Jesus Christ Superstar: God and Everyone Else is Listening

Photos: Copyright The Boston Conservatory. Max Wagenblass, photographer.

presented by The Boston Conservatory

Music by Andrew Lloyd Weber.
Lyrics by Tim Rice.

Directed by Neil Donohoe
Music Direction by Bill Casey.
Conducted by Reuben M. Reynolds, III.
Choreographed by Michelle Chasse.

The Boston Conservatory Theater
Boston, MA

October 18 – 21, 2012

(Boston) It started out as a lovely evening. Boston Conservatory’s production of Jesus Christ Superstar is excellent – not only as a student production but as a piece of art comparable to professional area theater. The students in Friday’s performance were electric on the stage, filling every crevice in the theater with palpable, thrumming energy. Their acting was fine, their dance was great and their vocals blew the roof off. The modern dance choreographed by Michelle Chasse lends itself well to this updated production. The subtle yet evocative lighting design by Franklin Meissner Jr. was the cherry on the performance sundae. It is a good show.

JSC occurs in the modern-day Syria where Jesus (Marc Koeck) is a terrorist, Pontius Pilot (Stephen Markarian) a businessman, and Harod (Cole Ragsdale) a thinly veiled Saddam Hussein. There are male and female Apostles and they are Jesus’ groupies. (Modern historians argue that Jesus had both in his troupe so it shouldn’t be a surprise to see them in the show.) Mary (Chelsea de Lacy)  and Jesus are their R-Patz and KStew, their Middle Eastern Hollywood icons that first get built up and then horribly torn down. Koeck presents Jesus as a good but flawed man weary from fame and heavy with anxiety. He struggles to be both the man his People need and expect him to be. De Lacy’s tender Mary is the only person who sympathises with his humanity.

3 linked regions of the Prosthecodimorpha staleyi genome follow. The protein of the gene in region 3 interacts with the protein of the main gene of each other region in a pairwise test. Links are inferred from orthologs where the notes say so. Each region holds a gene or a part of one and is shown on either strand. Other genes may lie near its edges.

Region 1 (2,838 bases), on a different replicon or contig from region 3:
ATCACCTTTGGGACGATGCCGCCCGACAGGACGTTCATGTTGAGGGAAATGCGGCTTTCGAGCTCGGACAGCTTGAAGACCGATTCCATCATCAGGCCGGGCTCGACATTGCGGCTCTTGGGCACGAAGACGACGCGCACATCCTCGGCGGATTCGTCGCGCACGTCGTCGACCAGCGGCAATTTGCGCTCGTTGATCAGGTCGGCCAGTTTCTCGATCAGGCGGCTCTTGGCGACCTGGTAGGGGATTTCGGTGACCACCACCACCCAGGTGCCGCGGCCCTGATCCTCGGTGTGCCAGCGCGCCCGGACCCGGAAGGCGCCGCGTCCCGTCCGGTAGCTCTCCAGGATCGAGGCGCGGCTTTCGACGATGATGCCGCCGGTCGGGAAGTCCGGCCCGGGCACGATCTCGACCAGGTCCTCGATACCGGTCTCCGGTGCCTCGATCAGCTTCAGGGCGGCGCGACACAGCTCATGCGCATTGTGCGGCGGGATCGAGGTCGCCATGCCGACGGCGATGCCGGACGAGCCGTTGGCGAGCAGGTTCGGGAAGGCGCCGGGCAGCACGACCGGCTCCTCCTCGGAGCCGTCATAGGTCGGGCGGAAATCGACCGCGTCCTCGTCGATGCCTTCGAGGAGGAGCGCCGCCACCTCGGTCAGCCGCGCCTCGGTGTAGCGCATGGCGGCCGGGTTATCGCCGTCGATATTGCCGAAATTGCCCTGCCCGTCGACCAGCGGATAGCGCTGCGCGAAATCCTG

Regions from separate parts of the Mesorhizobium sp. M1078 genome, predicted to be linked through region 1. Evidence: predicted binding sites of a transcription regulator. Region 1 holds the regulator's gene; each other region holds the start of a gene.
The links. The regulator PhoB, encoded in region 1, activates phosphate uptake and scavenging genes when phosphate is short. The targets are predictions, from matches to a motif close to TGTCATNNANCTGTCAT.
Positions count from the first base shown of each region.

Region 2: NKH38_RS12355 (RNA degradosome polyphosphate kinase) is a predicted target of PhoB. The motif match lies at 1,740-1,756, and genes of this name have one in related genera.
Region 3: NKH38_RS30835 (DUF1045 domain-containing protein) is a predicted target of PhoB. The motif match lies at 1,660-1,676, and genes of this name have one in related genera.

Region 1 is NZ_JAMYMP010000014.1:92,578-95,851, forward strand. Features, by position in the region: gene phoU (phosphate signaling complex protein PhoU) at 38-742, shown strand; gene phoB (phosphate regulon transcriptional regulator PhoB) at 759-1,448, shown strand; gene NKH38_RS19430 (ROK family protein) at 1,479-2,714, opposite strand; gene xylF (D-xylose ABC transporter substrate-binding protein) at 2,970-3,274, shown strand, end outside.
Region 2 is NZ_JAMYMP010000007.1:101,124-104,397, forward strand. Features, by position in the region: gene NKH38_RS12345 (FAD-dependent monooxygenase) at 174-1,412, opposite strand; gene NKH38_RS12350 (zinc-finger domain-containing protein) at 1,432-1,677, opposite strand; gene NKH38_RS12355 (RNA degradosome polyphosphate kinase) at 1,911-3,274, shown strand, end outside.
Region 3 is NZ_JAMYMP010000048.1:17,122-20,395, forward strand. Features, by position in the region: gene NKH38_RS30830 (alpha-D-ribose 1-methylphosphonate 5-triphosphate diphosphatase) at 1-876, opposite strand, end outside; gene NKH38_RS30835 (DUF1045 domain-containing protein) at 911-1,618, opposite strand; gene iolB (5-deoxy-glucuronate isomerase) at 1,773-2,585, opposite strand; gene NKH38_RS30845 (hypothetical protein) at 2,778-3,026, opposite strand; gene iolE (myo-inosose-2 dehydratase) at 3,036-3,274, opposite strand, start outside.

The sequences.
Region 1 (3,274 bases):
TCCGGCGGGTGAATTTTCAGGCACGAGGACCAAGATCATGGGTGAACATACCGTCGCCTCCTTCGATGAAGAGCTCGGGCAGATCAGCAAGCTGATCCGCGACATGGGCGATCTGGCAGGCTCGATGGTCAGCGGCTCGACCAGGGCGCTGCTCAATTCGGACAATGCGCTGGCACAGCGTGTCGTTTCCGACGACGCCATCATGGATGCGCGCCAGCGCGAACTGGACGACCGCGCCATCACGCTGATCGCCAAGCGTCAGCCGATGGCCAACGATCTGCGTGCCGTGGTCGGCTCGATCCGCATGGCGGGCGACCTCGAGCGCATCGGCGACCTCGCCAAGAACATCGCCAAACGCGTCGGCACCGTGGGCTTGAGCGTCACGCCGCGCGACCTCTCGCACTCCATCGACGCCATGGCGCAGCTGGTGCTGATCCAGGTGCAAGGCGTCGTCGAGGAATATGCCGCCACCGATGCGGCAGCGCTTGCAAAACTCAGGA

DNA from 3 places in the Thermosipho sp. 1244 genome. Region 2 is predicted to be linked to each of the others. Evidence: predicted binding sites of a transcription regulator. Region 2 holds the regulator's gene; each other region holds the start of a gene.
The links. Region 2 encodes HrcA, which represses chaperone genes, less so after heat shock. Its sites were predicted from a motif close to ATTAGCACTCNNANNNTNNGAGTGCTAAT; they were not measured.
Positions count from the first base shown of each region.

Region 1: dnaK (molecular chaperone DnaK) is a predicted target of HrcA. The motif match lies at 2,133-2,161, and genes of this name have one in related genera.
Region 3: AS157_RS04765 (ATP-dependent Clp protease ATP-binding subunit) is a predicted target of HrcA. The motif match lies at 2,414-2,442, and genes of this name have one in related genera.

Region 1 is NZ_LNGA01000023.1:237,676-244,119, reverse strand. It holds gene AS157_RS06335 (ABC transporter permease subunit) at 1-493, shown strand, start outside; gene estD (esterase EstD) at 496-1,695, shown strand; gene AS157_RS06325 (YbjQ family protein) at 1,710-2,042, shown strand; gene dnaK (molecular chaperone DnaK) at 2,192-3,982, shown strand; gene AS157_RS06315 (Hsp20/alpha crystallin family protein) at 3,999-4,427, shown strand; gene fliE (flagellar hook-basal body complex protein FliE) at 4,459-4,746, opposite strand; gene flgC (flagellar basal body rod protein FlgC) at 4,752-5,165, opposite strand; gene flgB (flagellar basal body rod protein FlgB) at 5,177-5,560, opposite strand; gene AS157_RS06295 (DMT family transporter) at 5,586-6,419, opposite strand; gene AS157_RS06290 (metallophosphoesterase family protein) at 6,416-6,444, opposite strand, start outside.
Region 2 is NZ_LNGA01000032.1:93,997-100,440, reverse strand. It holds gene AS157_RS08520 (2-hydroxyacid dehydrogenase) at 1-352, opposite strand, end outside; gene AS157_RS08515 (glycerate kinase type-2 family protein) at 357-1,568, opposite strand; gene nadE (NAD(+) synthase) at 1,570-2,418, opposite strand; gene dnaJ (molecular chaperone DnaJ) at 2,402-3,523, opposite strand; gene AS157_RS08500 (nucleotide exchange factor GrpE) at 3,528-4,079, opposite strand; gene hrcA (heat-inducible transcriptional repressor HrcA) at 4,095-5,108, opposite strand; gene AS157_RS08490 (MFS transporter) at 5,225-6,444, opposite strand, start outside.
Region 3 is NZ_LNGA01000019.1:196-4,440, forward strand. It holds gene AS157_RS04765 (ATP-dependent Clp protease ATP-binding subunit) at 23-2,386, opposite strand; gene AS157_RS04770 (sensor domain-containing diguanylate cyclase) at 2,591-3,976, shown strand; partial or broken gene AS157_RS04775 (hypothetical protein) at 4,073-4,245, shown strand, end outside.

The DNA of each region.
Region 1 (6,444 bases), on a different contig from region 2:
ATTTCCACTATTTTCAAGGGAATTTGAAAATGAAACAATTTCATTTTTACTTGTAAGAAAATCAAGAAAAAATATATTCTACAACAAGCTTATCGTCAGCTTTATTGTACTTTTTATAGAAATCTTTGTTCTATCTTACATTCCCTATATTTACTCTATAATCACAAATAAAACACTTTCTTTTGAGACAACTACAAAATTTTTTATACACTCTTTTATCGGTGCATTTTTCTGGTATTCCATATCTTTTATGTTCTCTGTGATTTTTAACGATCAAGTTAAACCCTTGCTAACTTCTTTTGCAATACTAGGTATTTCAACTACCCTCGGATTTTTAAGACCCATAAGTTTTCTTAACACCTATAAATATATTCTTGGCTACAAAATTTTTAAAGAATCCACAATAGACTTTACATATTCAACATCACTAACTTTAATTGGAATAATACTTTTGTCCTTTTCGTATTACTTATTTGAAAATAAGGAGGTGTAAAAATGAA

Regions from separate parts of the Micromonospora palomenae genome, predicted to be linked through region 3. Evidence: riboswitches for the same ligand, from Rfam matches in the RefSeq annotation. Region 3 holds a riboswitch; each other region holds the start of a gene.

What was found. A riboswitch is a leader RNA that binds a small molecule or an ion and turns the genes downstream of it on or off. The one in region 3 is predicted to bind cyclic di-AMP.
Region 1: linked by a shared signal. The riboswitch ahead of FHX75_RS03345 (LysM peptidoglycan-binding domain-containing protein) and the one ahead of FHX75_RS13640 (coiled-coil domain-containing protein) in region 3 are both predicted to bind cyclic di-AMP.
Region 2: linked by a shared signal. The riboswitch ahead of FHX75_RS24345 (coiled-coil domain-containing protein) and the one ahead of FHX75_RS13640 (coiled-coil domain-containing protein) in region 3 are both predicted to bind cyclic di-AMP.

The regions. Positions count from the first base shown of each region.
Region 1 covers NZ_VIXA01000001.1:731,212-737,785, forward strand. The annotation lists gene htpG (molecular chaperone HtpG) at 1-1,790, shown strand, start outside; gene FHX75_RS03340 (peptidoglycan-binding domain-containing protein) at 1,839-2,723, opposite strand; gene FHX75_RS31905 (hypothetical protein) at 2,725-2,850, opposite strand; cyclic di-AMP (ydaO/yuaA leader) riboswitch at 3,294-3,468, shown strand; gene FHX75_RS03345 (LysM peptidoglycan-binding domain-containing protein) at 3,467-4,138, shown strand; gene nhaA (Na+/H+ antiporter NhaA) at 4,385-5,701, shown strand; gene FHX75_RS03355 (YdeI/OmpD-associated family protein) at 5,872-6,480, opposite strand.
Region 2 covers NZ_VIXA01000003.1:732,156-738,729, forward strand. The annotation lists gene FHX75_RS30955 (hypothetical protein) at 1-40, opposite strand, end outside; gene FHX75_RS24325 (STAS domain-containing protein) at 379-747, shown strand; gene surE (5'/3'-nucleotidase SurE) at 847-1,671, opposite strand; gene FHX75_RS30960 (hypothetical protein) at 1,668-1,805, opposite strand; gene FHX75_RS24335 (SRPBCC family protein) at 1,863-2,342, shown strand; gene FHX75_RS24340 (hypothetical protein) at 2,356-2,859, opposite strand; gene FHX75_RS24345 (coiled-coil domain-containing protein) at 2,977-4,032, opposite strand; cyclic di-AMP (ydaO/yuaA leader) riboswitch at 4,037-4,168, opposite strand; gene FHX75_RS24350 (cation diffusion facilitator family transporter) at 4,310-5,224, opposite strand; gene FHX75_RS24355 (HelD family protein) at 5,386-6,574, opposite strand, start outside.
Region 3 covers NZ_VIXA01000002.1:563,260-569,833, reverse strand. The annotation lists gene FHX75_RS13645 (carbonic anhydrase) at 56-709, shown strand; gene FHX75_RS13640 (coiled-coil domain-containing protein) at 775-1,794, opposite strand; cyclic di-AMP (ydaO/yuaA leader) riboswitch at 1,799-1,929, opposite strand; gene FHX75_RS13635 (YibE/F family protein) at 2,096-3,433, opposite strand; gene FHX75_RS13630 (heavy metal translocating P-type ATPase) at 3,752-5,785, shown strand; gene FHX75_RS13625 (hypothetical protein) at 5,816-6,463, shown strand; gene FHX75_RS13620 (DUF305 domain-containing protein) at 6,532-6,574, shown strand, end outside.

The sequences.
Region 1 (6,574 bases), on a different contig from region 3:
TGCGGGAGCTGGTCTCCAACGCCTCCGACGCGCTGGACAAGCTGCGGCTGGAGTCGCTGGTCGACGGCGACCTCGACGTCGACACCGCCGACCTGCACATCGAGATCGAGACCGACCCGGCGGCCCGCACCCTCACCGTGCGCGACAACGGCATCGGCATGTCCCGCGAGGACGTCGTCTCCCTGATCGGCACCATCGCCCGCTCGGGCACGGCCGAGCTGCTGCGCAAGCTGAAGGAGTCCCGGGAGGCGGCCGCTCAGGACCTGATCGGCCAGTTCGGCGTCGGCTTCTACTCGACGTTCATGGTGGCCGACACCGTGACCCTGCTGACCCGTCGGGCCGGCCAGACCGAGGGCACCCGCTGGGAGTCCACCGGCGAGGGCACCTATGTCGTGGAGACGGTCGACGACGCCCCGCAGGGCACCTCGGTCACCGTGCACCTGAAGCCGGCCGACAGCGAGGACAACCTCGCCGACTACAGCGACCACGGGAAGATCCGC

Jordan Fantauzzo plays Judas as a man suffering under the weight of preconceived civil duty. Despite Judas’s despicable acts, Fantauzzo presents him as passionate, a man worthy of compassion. Bravo.

So, after seeing such a good show, I was prepared for my theater experience to end well. That was until I visited the lady’s room and overheard two students griping about the show. In particular about casting. In specific about the alternate-performance Mary Magdelene, Lauren Kidwell. I will not repeat what was said but I will say that it was unkind, judgemental and concerned the physique of Ms. Kidwell.

Ladies and gentleman of the Boston Conservatory Student Body, if you learn one thing about the theater it should be this: Don’t shit where you eat. You can think what you want in the privacy of your own mind, in your own home or in places like the woods where only the bears can hear you bitch. Saying things like what those young women said in a public place could get you fired or black-listed. And, frankly, it should. You are students at a fine institution and your behavior reflects back on your staff, professors and the community that fosters you. BoCo is my Alma Mater and, if you’re lucky, will be yours too. It deserves respect.

As fate has it, Ms. Kidwell will get to perform for the majority of the scheduled performances. Now, Ms. de Lacy was a lovely Mary Magdelene; she is a talented young woman and it is obvious why she was cast. One can only conclude that Ms. Lauren Kidwell was cast for the same reason: her talent. Ms. Kidwell, I can’t be at your last performances but I will be cheering you on from far offstage. You must have talent and talent makes bitter people bitch a lot.

Fuck ‘em.

If they’re talking then you are probably doing something right.

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